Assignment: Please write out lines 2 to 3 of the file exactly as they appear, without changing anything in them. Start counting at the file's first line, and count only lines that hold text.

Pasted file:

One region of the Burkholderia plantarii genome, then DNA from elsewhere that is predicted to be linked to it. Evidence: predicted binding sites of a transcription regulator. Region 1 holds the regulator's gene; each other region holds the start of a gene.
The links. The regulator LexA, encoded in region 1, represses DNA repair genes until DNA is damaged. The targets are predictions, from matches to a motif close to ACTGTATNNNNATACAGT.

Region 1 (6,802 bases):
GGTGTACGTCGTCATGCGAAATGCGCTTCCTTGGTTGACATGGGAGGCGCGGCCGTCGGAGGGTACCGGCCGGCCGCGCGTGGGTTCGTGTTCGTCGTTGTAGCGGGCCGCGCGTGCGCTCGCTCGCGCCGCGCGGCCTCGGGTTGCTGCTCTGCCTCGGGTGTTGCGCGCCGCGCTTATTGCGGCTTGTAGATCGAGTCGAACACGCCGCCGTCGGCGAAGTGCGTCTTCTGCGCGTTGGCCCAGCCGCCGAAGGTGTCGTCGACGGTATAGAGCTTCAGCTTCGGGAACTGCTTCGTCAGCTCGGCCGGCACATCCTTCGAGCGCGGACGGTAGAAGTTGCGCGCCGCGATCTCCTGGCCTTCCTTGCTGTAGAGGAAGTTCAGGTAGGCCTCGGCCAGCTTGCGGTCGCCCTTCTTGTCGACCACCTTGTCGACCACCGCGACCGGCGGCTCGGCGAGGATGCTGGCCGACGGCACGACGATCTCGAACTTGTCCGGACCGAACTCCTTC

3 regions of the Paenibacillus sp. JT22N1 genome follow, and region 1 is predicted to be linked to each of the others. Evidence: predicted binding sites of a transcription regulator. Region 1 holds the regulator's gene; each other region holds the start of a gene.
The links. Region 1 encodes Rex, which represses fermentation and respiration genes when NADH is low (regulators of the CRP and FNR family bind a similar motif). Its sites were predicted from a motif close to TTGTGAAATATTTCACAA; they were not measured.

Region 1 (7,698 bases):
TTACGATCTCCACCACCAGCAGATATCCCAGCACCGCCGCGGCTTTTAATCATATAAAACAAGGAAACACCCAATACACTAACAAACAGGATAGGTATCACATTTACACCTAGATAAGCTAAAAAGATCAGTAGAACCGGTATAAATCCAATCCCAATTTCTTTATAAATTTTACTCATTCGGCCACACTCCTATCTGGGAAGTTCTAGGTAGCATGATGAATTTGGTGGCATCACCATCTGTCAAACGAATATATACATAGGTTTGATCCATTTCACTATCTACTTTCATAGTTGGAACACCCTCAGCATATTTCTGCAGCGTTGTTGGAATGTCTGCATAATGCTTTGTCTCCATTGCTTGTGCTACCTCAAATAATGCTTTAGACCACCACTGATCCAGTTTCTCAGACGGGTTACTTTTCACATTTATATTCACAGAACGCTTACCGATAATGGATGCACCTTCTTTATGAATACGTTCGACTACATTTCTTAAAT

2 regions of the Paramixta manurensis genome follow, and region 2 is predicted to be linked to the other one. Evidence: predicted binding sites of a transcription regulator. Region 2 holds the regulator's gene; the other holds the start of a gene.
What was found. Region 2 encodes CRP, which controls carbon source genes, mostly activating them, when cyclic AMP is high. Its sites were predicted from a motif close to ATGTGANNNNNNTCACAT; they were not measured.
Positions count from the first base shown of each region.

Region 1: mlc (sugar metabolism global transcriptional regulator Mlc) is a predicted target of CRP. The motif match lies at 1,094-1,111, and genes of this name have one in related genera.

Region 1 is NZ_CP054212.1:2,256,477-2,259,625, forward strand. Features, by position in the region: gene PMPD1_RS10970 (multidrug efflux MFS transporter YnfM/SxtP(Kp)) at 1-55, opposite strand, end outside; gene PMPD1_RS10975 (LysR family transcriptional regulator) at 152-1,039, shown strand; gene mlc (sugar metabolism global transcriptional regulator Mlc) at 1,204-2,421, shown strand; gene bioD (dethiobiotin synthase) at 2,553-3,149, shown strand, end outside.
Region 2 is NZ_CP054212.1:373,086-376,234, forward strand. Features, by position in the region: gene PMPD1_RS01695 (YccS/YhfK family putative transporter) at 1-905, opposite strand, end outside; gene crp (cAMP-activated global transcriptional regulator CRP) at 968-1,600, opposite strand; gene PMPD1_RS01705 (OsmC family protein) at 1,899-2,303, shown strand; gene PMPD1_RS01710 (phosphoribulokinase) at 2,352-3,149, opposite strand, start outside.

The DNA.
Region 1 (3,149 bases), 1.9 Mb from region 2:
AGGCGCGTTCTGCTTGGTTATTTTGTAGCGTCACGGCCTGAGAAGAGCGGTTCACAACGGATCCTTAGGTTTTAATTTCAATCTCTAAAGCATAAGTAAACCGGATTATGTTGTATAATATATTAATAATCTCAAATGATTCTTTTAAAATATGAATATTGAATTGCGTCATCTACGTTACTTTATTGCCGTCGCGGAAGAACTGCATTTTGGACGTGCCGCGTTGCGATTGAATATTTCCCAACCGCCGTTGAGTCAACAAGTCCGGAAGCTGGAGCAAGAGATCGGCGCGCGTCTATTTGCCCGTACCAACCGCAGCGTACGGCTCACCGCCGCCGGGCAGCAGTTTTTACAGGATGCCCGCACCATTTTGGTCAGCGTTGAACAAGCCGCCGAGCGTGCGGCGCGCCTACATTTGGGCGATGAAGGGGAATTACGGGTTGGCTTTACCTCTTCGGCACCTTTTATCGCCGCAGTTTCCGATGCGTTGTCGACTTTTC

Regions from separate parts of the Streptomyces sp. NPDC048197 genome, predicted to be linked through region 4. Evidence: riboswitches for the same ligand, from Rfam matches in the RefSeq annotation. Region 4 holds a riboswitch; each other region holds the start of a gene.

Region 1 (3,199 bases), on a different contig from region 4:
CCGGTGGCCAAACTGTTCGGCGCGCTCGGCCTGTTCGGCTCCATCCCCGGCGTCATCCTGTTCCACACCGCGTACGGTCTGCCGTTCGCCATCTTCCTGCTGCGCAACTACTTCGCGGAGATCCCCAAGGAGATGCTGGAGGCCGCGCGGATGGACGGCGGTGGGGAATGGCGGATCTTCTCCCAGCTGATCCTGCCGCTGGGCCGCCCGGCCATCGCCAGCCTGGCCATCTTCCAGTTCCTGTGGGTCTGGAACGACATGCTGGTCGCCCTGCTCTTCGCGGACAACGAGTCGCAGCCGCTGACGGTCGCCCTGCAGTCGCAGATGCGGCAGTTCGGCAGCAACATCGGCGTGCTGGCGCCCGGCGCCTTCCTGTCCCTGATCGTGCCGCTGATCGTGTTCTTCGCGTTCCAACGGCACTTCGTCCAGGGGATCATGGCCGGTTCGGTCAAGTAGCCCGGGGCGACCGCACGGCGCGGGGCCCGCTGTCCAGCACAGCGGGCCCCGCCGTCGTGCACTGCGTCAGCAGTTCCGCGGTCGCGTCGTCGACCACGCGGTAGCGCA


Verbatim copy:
The links. The regulator LexA, encoded in region 1, represses DNA repair genes until DNA is damaged. The targets are predictions, from matches to a motif close to ACTGTATNNNNATACAGT.

Region 1 (6,802 bases):